Indirect bone resorption in orthodontic movement: when does periodontal reorganization begin and how does it occur?

Admin Dental Press

Edition V16N03 | Year 2011 | Editorial Orthodontic Insight | Pages 25 to 31

Alberto Consolaro , Lysete Berriel Cardoso , Angela Mitie Otta Kinoshita , Leda Aparecida Francischone , Milton Santamaria Jr , Ana Carolina Cuzuol Fracalossi , Vanessa Bernardini Maldonado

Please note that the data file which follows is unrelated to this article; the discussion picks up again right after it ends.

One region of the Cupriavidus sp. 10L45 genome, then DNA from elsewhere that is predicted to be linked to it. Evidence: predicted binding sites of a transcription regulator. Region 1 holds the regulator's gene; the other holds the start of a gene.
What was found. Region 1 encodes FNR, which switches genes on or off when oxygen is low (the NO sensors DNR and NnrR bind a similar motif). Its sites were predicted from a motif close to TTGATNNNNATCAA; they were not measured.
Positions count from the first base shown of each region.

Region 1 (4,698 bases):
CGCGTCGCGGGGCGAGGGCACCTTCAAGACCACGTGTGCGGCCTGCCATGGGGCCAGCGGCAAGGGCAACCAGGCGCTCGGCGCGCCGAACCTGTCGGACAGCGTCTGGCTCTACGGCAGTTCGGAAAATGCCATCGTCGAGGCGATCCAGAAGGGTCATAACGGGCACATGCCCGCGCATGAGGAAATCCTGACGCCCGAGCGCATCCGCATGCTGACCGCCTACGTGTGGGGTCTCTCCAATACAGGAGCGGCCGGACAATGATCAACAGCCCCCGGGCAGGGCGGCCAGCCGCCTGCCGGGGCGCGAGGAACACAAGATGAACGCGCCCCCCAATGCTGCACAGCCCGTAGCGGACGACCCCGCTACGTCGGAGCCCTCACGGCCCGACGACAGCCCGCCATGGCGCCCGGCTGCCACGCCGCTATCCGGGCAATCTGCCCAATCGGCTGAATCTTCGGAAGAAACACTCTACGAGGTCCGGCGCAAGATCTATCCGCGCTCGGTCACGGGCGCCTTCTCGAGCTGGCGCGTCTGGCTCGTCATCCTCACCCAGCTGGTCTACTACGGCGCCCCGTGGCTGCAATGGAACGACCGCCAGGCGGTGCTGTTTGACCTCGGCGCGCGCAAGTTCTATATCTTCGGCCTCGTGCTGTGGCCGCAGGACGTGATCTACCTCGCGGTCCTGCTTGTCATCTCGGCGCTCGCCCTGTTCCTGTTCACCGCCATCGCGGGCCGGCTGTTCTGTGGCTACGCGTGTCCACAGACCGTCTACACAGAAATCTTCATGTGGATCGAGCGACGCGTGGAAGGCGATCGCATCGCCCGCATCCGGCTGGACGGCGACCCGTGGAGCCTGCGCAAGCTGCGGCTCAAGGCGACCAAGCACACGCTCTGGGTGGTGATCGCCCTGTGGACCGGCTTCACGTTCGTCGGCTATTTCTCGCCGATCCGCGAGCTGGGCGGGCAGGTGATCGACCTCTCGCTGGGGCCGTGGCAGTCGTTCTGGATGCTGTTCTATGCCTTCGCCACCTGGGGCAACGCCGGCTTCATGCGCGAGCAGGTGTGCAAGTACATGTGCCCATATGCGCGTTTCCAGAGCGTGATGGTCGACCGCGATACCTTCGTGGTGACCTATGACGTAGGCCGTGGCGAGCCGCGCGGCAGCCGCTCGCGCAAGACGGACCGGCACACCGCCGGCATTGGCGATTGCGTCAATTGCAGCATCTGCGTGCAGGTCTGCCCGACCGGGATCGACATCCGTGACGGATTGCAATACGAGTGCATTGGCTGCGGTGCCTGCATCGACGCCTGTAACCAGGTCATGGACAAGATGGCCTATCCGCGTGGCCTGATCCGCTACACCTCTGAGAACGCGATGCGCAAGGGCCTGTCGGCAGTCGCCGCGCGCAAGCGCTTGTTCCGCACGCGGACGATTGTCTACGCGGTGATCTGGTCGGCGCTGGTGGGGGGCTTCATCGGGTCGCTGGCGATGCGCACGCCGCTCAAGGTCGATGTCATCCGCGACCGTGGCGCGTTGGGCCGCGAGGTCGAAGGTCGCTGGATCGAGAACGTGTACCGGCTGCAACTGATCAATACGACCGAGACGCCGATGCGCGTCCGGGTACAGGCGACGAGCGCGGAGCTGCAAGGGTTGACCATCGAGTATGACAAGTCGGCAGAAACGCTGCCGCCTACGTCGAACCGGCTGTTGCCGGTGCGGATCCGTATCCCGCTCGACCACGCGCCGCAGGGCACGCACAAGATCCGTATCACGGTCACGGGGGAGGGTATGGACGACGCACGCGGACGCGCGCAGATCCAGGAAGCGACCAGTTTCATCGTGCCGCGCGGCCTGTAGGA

Tooth movement induced by orthodontic appliances is one of the most frequent therapeutic procedures in clinical dental practice. The search for esthetics and functionality, both oral and dental, demands orthodontic treatments, which are often associated with root resorptions that may, in extreme cases, lead to tooth loss, periodontal damage, or both. The knowledge of induced tooth movement biology, based on tissue, cell and molecular phenomena that take place on each day during movement progression, enable us to act safely and consciously when using drugs, procedures and interventions to optimize orthodontic treatment and patient comfort, to reduce or avoid root resorptions and to treat systemically compromised patients.

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